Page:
Combat Childhood Anxieties and Fears Before Bedtime
It’s important to remove pressure from sleep for both parents and children, as it can trigger the start of a stressful cycle. Your child will stress before bedtime, because he or she knows they’re going to have a hard time falling asleep, and then you may have conflict over it, and then no one is falling asleep any time soon. Children often feel the pressure when we are just telling them to go to bed. Explain to him or her why they need to sleep, and then incorporate different techniques that can help.
- Swap the bedtime stories for colouring. Adult colouring is now on the rise, and the calming benefits of this activity are being scientifically proven. Colouring with your child is not only relaxing for both of you but also provides you a great opportunity to ask those open-ended questions to find out more about your child’s day and what may be causing some of their anxieties.
- Have your child create a shared journal with you. In this journal, your child is able to write down any worries or concerns that they want you to know about, and there is an understanding that you will read it. Sometimes it’s difficult for children to admit their fears out loud, but they still want to share them with us. This shared journal can act as that bridge for communication between you both.
- While I encourage you to stay away from brightly lit tech, stories on tape can work really well, and your child may find it calming to listen to one before he or she goes to sleep.
- Teaching children how to relax before bedtime through mindfulness, yoga, and breathing techniques can help relax their body and quiet their minds, making it easier for your child to fall asleep. The Chi School Bubble Buster (link and put download onto the website) and The Sponge Squeezer (link) are great tools to add to your sleep tool kit to encourage deep breathing and progressive relaxation.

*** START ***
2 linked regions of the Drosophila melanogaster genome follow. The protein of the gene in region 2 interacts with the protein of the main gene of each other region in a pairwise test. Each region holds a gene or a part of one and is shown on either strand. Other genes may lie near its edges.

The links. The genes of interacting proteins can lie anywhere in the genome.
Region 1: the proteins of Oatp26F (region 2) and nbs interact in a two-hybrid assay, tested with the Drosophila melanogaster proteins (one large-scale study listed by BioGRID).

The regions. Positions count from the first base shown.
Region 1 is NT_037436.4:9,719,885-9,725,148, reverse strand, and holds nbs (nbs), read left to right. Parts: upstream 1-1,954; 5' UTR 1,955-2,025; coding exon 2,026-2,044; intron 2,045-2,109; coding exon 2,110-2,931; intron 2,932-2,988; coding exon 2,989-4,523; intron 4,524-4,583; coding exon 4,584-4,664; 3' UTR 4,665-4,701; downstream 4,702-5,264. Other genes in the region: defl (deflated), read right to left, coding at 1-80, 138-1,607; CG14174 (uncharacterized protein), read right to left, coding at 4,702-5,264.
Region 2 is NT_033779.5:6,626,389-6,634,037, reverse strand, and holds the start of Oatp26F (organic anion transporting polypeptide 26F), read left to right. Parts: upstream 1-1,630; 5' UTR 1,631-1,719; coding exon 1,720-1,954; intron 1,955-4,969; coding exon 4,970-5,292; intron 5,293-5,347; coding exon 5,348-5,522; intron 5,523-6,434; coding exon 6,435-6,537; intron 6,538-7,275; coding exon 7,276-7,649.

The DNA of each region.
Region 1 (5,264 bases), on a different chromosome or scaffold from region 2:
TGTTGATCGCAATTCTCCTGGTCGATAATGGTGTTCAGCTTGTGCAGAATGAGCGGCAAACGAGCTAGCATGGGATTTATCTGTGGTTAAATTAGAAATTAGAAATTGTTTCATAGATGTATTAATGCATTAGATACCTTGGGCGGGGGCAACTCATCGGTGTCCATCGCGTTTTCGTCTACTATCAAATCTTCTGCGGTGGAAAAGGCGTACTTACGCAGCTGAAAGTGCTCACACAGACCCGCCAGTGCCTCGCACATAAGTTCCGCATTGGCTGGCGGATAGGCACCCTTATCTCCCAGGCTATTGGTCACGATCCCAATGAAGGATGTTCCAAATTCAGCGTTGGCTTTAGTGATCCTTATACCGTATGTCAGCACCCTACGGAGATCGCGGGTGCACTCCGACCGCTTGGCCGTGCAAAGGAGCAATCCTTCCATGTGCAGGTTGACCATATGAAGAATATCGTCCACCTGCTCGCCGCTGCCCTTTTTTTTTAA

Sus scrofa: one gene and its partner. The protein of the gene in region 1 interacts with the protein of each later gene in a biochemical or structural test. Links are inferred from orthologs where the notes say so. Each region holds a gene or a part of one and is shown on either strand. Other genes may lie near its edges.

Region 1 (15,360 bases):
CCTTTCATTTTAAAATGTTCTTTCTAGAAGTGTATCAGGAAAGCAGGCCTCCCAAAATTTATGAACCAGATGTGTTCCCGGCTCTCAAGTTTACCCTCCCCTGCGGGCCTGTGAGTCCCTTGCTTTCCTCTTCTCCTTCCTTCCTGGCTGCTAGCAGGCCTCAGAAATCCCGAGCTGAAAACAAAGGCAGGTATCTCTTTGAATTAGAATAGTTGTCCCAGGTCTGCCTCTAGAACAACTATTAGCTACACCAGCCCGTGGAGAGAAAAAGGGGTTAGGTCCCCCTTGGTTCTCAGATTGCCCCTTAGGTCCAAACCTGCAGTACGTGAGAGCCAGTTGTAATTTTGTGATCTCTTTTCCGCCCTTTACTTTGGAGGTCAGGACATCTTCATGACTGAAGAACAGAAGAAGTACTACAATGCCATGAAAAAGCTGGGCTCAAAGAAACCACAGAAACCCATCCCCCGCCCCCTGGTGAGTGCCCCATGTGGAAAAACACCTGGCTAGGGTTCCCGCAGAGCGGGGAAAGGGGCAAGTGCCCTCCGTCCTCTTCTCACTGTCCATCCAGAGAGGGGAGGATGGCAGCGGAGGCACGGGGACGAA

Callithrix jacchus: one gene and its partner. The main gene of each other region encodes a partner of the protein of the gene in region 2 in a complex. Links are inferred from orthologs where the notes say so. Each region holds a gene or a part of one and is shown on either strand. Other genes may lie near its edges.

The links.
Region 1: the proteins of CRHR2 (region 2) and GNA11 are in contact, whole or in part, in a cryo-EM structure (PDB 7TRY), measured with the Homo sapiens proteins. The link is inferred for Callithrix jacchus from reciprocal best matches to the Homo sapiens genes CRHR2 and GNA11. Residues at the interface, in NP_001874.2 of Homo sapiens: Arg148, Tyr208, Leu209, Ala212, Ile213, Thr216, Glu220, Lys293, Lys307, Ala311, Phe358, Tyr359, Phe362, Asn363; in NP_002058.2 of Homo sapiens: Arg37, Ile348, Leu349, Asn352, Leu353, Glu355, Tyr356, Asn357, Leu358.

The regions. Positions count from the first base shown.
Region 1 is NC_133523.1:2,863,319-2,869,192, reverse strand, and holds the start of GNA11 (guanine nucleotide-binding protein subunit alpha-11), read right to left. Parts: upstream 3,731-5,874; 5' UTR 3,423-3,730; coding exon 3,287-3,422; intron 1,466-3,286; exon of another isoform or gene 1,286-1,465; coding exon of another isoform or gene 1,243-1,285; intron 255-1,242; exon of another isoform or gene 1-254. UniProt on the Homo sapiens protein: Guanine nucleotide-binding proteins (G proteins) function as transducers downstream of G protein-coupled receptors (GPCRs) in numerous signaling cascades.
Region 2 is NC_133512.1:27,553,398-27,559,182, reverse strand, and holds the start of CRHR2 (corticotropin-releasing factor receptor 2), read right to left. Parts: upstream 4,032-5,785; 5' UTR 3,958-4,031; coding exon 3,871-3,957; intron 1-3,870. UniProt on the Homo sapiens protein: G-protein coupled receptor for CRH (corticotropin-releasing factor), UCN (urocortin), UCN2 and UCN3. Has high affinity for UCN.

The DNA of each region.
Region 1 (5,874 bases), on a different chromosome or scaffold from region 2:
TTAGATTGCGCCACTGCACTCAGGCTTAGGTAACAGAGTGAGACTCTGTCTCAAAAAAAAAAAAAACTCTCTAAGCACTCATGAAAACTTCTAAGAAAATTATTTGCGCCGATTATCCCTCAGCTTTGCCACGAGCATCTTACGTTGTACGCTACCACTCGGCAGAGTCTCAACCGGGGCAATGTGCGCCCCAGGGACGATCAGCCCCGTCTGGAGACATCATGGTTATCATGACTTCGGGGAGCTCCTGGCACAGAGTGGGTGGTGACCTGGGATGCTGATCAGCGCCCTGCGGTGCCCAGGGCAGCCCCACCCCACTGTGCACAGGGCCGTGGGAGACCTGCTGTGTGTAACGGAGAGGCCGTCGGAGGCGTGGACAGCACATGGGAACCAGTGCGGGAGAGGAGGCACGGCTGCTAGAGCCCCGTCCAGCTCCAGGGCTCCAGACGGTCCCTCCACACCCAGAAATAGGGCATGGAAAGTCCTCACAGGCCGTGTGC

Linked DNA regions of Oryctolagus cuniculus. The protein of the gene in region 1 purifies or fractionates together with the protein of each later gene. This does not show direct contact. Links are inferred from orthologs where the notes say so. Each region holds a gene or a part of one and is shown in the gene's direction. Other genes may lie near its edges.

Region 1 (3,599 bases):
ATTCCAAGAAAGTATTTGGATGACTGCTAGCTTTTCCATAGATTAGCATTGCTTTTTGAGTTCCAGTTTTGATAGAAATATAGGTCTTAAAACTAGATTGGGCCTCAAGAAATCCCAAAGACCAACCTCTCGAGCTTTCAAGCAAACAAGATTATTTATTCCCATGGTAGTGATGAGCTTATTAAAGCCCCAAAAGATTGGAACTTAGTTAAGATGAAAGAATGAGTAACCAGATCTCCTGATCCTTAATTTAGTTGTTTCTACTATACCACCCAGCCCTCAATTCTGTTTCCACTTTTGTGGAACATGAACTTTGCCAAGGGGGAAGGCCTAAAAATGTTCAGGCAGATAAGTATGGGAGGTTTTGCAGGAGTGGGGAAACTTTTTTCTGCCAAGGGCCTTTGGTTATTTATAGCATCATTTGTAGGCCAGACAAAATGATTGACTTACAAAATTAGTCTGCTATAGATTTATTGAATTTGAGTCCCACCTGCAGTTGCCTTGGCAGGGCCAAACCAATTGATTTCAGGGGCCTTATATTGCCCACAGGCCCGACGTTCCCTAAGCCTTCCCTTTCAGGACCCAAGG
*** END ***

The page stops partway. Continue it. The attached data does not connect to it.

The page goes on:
- Sit down for a family meeting where you can map out bedtime routine through pictures (or verbally) so that your child is clear on the expectations at bedtime and throughout the night.
Monitor Parental Involvement
Try and step back from the situation: are you too involved? Are you an obstacle to your child sleeping soundly at night? If so, you aren’t alone, and putting a consistent plan in place can help you all sleep better at night.
Your goal is to work with your child’s basic biological needs and body clock and give everyone the gift of sleep. By allowing your children to learn how to fall asleep on their own, you are teaching them that they are capable. You are surrounding them in love and support but still providing them the opportunity to acquire independent sleep skills. THAT is an amazing gift, and a crucial skill for your child to learn.
“Your child can learn to fall asleep themselves, and they can be happy and content in their sleep environment. They can be calm and fall asleep peacefully on their own. They can do anything, if we allow them the chance to do it.”
Be Your Family’s Sleep Role Model
Getting back to your family’s usual sleep routine isn’t a walk in the park for parents either. If your own sleep schedule has been neglected, it’s important that you also make changes to get back on your sleep track. When your children witness you making those changes, they’ll be ready and willing to follow suit.